Additional PBF-format files will follow as soon as they are completely generated.

Change to ODbL imminent

Hello OpenStreetMap-pers,

The change to ODbL is imminent. No, Really. We mean it.

At long last we are at the end of the license change process. After four years of consultation, debate, revision, improvement, revision, debate, improvement, implementation, coding and mapping, mapping, mapping, it comes down to this final step. And this final step is an easy one, because we have all pitched in to do the hard work in advance. The last step is so easy, it will be a picnic.

On Wednesday, 12 September 2012[1], generation of the next Planet file will begin. At that point, the API will switch over to ODbL and OpenStreetMap will be an ODbL-licensed Open Data project. API transactions and diffs consumed after that point will consist of ODbL-licensed OpenStreetMap data.

About thirty hours later, that newly-generated planet file will be available from for you to consume with your renderers, routers, QA systems, convertors and re-imaginers.

You won’t want to mix ODbL diffs with old license planets or diffs. Purge and reload your systems with the ODbL planet. Then consume the ODbL diffs. Planet will have a new directory structure. We’re taking this opportunity to rationalize the layout of planet directories a bit. You should find it easier to understand afterwards. This also means that you won’t accidentally mix data of different licenses.


Mappers shouldn’t see a difference and won’t have to change their mapping. Continue to improve OpenStreetMap by mapping from your own survey observations and using OSM-approved external sources. Never copy from other maps.

Data consumers

If you consume OpenStreetMap data and publish it, we have some guidance for you on the wiki. You’ll want to consider your obligations under the new license and then proceed to purge your old data and switch to the new. Many consumers, such as custom renderers, will only need to update their attribution of OpenStreetMap to the new simplified attribution.

Data consumers may time their upgrades to the new planet and diffs at their convenience.

Best regards and happy mapping,
The Communication Working Group

[1] in case of rain, we won’t cancel this picnic, just reschedule it for the subsequent Wednesday, 19 September 2012.

Image credit

Photo of cat in picnic basket is © Jacob Davies, licensed CC-By-SA.

New board members

As part of today’s activities in Tokyo, foundation members met for an Annual General Meeting where the final votes were cast for the board elections. Congratulations to our new board members:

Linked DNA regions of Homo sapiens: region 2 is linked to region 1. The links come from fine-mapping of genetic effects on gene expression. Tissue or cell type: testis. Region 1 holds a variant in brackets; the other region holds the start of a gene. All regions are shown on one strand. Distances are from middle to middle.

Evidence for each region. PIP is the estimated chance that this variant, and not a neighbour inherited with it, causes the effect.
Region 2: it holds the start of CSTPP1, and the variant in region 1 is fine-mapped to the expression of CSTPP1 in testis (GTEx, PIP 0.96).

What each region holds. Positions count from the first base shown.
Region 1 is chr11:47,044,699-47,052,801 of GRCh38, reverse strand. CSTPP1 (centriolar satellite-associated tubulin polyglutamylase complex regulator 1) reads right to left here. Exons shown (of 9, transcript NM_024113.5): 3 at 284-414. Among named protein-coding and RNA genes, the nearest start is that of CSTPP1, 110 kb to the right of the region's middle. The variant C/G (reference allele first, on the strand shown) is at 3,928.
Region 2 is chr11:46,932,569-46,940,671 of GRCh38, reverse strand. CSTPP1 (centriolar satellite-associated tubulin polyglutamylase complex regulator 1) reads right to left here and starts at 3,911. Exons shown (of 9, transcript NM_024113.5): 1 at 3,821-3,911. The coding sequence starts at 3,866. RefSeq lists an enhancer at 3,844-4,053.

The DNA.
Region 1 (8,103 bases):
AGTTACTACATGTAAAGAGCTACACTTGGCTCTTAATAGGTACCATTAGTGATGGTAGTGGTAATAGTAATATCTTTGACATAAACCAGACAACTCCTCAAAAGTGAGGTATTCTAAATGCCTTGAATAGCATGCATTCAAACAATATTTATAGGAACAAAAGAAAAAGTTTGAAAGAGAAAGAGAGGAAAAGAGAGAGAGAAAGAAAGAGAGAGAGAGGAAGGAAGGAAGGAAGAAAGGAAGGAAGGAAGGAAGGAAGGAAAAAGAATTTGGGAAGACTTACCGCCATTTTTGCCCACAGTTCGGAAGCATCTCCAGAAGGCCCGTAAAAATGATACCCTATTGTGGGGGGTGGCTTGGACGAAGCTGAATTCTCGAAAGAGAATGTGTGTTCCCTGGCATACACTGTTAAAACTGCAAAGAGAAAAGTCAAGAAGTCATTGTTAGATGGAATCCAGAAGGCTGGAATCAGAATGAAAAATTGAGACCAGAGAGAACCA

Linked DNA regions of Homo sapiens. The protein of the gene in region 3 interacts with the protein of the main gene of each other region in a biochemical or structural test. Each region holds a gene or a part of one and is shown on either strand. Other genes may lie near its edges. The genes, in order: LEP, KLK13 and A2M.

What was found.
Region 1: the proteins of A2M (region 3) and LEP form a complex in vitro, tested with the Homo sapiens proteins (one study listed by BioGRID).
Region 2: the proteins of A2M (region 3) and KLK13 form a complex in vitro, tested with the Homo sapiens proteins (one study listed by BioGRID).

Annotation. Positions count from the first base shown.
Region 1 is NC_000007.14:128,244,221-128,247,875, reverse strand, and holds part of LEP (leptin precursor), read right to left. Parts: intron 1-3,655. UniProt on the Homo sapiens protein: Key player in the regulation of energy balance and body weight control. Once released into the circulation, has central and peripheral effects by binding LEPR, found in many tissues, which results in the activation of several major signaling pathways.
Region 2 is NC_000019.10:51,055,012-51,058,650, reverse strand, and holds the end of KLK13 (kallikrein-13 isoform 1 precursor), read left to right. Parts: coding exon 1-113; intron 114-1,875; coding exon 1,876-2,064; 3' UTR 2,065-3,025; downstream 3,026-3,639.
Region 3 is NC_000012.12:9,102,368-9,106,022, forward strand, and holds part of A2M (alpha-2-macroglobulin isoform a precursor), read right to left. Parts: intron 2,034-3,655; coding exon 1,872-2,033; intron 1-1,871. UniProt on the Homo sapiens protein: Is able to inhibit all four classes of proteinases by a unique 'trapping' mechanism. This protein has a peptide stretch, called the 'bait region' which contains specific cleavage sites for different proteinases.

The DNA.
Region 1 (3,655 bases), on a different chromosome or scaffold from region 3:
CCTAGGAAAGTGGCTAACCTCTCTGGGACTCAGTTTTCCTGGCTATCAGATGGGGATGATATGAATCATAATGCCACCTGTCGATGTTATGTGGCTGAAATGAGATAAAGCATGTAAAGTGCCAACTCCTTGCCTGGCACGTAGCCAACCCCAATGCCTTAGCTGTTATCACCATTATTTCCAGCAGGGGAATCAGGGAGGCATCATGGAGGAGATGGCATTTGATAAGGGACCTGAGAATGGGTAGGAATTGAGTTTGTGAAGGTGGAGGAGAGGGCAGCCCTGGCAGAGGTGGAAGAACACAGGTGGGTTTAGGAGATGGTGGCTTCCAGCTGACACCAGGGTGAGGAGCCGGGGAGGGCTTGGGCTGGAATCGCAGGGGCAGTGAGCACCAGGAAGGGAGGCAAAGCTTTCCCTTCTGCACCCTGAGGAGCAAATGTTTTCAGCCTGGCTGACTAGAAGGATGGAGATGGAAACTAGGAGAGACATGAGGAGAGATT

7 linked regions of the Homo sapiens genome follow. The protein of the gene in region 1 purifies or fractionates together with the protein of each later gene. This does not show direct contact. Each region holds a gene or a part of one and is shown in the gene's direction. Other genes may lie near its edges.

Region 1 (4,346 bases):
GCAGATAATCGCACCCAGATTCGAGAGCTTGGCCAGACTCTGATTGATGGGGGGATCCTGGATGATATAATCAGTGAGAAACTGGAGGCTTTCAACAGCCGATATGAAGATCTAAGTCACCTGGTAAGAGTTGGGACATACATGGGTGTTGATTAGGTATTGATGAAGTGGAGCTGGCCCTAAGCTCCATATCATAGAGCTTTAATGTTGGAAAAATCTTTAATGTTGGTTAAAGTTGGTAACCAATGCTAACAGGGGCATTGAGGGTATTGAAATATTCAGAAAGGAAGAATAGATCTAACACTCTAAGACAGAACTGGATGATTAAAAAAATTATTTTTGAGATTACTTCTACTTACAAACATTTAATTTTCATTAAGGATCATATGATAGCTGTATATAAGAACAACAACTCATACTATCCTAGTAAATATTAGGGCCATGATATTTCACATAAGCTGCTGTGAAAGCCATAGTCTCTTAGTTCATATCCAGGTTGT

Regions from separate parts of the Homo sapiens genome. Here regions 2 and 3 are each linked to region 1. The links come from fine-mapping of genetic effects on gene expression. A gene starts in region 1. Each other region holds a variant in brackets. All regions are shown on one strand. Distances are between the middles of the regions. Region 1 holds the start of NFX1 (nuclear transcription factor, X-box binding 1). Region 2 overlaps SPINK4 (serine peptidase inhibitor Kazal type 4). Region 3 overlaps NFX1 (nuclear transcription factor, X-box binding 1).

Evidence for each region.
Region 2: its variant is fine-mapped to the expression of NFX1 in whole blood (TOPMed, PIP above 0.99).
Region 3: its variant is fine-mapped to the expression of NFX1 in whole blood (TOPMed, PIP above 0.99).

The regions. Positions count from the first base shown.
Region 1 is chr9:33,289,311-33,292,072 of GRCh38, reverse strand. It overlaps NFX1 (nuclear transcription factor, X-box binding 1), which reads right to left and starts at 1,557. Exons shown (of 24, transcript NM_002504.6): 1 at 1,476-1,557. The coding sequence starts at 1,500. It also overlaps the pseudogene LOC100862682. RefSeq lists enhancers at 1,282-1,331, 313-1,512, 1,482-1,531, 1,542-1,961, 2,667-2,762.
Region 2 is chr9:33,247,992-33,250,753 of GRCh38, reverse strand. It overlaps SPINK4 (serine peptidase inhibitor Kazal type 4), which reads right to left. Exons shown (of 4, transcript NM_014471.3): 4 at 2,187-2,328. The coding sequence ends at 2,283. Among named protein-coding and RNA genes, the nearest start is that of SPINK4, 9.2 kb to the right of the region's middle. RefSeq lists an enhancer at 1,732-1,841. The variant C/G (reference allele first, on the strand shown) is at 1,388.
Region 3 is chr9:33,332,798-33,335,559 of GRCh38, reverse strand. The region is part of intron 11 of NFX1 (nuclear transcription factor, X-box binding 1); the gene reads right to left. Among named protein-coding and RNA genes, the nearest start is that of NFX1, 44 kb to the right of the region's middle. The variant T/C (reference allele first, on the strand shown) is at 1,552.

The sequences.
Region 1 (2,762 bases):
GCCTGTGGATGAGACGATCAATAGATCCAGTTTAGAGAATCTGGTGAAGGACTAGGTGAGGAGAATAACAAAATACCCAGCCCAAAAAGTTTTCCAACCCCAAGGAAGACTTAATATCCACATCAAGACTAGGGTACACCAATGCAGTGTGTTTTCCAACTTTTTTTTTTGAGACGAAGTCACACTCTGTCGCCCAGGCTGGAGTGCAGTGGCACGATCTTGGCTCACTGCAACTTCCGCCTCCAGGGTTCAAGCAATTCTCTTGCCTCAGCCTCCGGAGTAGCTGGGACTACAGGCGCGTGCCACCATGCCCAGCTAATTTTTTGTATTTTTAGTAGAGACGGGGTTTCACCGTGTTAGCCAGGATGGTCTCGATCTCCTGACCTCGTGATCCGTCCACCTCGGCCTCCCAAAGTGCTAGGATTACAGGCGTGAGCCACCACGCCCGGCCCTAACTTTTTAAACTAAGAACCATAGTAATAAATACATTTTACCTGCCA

Frederik Ramm, and Simon Poole.

Congratulations also to Henk Hoff who has been re-elected to his seat on the board. And thanks to Alex Barth, and Kate Chapman for running in the election. Excellent candidates all round, and we enjoyed some stimulating discussion and debate on the members mailing list. Let’s translate these ideas into action. Not only the elected board, but the whole foundation organisation (including you!) has a part to play in making 2012-2013 a great year for OpenStreetMap.

More details on the election

Your First ODbL Planet

The first day of State of the Map, each year is filled with anticipation. Anticipation of seeing old friends and making new ones, anticipation of inspirational presentations and discussions and anticipation of big announcements.

The opening session at State of the Map, 2012, was no different. In Tokyo, on Thursday morning, 06 September 2012, Steve Coast called Michael Collinson, chair of the License Working Group to the stage to make an announcement. And it was an announcement that we have been anticipating for quite some time.

The next OpenStreetMap planet published will be an ODbL planet.

Mr. Collinson also thanked the countless hundreds (or thousands) who aided immeasurably in the OpenStreetMap license upgrade to ODbL. He named a representative few including OSMF legal counsel Wilson Sonsini, OpenStreetMap community members Richard Fairhurst, Frederik Ramm and Francis Davey, author of the ODbL, Jordan Hatcher and posthumously, License Working Group member Ulf Möller.

There will be more details posted in the next days, but for now we’re excited to share this announcement with you.